When it comes to a particular type of stroke, new research suggests younger black or Latino people may experience better outcomes than whites.
A study of patients recovering from hemorrhagic, or bleeding, strokes suggests young black or Latino people may be less likely than young white people to experience disabilities or death within three months of the stroke.
The findings by University of Cincinnati neurologist Daniel Woo, MD, are published in the Jan. 22 online issue of the journal Neurology.
Researchers say the results could shed light on how race may factor into stroke recovery, however more research is needed.
Hemorrhagic strokes occur when a blood vessel in the brain ruptures. They aren't as common and are harder to treat than ischemic strokes, which occur when the flow of blood to the brain is blocked.
This isn't the first time better outcomes have been reported, Woo says. However, it was previously thought that the better outcomes were related to having the strokes at a younger age. He says this study shows the age at the time of the stroke isn't the key variable.
"Our study found that even when factors that affect outcomes are accounted for, such as how big the stroke is, race and ethnicity were still independent predictors of how well people would recover," Woo says.
The study involved reviewing brain scans of 418 stroke patients from 2010 to 2015 with an average age of 43. Researchers discovered black patients had a 58% lower risk than white white patients and Latino patients had a 66% lower risk. The findings didn't change when adjusted for variables such as age, sex, blood pressure and location and stroke volume.
Perhaps the most stark finding was that blacks and Latinos had half the rate of being disabled following hemorrhagic stroke. "We would have thought it would have been a small change in disability but half is a very big effect size. ... Many treatments that we do improve the rate of disability (by) 5% or 10%; maybe a really big thing reduces disability 20%. But 50%? That's a really large reduction and it suggests a biologic effect."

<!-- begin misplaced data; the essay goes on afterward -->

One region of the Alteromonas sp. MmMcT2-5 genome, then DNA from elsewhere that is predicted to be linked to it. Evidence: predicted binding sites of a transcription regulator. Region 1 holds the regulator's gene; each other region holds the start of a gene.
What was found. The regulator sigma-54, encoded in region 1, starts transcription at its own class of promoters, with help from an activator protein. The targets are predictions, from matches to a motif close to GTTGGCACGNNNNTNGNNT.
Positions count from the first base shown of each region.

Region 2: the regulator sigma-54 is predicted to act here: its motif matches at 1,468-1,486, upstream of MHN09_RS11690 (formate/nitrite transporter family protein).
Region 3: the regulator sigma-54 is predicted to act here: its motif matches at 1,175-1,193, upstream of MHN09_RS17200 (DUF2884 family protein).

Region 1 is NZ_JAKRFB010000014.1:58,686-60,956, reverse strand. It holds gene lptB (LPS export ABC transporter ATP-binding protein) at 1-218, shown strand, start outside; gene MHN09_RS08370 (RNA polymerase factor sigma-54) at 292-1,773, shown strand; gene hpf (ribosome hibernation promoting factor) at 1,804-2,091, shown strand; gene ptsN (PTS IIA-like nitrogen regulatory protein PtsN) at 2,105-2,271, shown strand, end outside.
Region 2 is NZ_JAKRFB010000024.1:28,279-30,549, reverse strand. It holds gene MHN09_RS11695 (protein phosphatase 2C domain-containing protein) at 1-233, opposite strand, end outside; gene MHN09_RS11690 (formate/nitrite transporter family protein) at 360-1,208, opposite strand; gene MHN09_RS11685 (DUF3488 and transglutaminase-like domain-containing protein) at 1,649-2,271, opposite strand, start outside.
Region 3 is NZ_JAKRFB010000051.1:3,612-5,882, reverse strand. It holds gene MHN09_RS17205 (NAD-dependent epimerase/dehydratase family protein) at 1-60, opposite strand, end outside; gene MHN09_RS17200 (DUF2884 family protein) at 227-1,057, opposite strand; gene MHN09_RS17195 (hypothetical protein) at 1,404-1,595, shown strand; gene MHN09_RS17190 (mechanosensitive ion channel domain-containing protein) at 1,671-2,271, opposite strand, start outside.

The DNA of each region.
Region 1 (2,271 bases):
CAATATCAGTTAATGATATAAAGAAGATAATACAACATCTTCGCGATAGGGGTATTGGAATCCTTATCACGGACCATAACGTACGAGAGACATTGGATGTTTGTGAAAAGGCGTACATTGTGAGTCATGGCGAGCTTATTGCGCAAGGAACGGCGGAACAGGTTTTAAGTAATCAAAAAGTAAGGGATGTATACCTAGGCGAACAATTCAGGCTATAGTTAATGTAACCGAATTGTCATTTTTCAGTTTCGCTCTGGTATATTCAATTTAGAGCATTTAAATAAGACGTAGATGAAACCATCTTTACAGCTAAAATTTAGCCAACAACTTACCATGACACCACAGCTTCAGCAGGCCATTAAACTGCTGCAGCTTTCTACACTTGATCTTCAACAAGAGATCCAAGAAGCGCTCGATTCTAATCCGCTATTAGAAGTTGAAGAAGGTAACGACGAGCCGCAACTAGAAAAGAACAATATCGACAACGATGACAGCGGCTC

That's also the next step for researchers. Woo wants to know what's behind the better outcomes and whether it can be replicated. That starts with looking at the differences between patients who were and weren't disabled following the stroke.
That could include some kind of medication the patients may have been taking, genetic differences, or patient response to a stressful event. For example, African Americans and Latinos experience higher levels of stress. Woo wonders if that pre-conditioning could be a reason for the better outcomes.
"There's this paradoxical effect that can happen where populations that live under a great deal of stress - or even patients that have been under suffocation or lack of oxygen to their brain - later on are pre-conditioned; they can handle stroke and heart disease and things like that better than patients who haven't had those kind of experiences. ... If there's a molecular basis for that, maybe we can find something that we could apply to everyone."
He also points out researchers used broad race and ethnicity categories so future studies will need to focus on smaller subgroups.